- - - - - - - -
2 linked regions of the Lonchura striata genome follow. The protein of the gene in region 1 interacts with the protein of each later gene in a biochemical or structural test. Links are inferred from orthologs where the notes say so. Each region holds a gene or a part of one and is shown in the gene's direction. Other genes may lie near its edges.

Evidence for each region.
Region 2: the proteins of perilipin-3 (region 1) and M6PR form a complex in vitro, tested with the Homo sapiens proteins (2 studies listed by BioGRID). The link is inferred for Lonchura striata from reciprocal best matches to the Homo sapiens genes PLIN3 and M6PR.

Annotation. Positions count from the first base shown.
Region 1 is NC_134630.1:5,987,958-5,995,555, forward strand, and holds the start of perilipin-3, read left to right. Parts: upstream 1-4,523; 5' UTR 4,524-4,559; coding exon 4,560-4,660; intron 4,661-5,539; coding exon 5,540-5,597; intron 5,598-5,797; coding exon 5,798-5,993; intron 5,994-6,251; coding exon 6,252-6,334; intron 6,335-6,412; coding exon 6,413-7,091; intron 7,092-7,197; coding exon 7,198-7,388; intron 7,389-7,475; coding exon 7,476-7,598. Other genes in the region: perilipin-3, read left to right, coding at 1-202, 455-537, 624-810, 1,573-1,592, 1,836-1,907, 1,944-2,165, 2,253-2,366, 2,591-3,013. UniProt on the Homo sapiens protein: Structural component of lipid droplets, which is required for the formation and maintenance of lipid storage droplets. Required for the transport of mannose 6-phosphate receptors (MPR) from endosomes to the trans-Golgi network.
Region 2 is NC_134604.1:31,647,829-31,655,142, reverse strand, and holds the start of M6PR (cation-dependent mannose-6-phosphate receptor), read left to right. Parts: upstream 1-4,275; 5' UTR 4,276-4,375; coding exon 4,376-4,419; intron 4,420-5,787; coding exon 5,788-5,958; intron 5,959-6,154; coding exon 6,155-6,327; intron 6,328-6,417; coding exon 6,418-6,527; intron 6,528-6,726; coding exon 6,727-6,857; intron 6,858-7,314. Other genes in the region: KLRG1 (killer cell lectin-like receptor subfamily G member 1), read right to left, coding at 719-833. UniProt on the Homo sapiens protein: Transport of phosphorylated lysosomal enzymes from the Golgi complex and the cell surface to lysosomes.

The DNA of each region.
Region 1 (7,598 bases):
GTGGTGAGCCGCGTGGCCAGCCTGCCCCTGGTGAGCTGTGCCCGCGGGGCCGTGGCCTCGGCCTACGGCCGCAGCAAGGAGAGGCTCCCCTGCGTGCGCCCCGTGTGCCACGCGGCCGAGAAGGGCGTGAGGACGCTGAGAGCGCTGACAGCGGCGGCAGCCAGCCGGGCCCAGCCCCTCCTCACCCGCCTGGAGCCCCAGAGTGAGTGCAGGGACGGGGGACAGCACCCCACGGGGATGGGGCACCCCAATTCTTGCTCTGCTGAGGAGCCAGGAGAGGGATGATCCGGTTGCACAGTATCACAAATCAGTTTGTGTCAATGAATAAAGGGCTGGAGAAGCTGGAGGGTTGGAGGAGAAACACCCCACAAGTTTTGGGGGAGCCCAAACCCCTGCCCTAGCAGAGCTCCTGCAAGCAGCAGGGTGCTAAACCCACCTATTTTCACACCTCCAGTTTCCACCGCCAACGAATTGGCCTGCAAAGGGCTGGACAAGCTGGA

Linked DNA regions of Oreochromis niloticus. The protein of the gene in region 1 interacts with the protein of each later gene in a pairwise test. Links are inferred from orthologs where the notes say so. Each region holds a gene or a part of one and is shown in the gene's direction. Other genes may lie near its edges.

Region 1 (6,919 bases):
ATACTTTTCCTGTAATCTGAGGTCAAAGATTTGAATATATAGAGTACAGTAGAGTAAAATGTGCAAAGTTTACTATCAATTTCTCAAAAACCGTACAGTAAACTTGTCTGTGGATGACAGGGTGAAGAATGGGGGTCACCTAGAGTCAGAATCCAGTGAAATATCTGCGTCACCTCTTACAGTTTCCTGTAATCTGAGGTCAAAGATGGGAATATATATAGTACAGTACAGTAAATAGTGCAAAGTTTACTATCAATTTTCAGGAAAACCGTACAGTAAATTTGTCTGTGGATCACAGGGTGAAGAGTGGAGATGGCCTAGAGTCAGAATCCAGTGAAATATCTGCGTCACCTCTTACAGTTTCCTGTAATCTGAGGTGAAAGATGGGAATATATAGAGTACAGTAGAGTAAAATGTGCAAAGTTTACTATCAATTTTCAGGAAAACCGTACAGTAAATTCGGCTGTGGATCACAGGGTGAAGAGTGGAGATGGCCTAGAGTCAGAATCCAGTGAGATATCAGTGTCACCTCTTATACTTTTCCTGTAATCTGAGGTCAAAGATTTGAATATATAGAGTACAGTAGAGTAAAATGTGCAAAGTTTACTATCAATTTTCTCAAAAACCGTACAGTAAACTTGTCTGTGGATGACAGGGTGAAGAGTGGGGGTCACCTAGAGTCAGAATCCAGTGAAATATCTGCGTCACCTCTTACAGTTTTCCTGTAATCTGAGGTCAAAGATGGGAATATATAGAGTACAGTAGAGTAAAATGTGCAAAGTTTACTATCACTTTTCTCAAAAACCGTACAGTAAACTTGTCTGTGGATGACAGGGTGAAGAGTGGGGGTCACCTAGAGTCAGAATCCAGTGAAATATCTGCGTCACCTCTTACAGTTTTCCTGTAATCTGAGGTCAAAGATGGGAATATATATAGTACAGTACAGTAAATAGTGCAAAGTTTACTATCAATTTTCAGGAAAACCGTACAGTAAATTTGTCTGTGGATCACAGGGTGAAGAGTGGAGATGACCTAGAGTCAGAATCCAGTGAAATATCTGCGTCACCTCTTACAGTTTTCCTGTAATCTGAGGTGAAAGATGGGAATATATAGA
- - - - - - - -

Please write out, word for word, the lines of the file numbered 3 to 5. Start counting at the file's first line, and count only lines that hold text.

Region 2: the proteins of perilipin-3 (region 1) and M6PR form a complex in vitro, tested with the Homo sapiens proteins (2 studies listed by BioGRID). The link is inferred for Lonchura striata from reciprocal best matches to the Homo sapiens genes PLIN3 and M6PR.

Annotation. Positions count from the first base shown.
Region 1 is NC_134630.1:5,987,958-5,995,555, forward strand, and holds the start of perilipin-3, read left to right. Parts: upstream 1-4,523; 5' UTR 4,524-4,559; coding exon 4,560-4,660; intron 4,661-5,539; coding exon 5,540-5,597; intron 5,598-5,797; coding exon 5,798-5,993; intron 5,994-6,251; coding exon 6,252-6,334; intron 6,335-6,412; coding exon 6,413-7,091; intron 7,092-7,197; coding exon 7,198-7,388; intron 7,389-7,475; coding exon 7,476-7,598. Other genes in the region: perilipin-3, read left to right, coding at 1-202, 455-537, 624-810, 1,573-1,592, 1,836-1,907, 1,944-2,165, 2,253-2,366, 2,591-3,013. UniProt on the Homo sapiens protein: Structural component of lipid droplets, which is required for the formation and maintenance of lipid storage droplets. Required for the transport of mannose 6-phosphate receptors (MPR) from endosomes to the trans-Golgi network.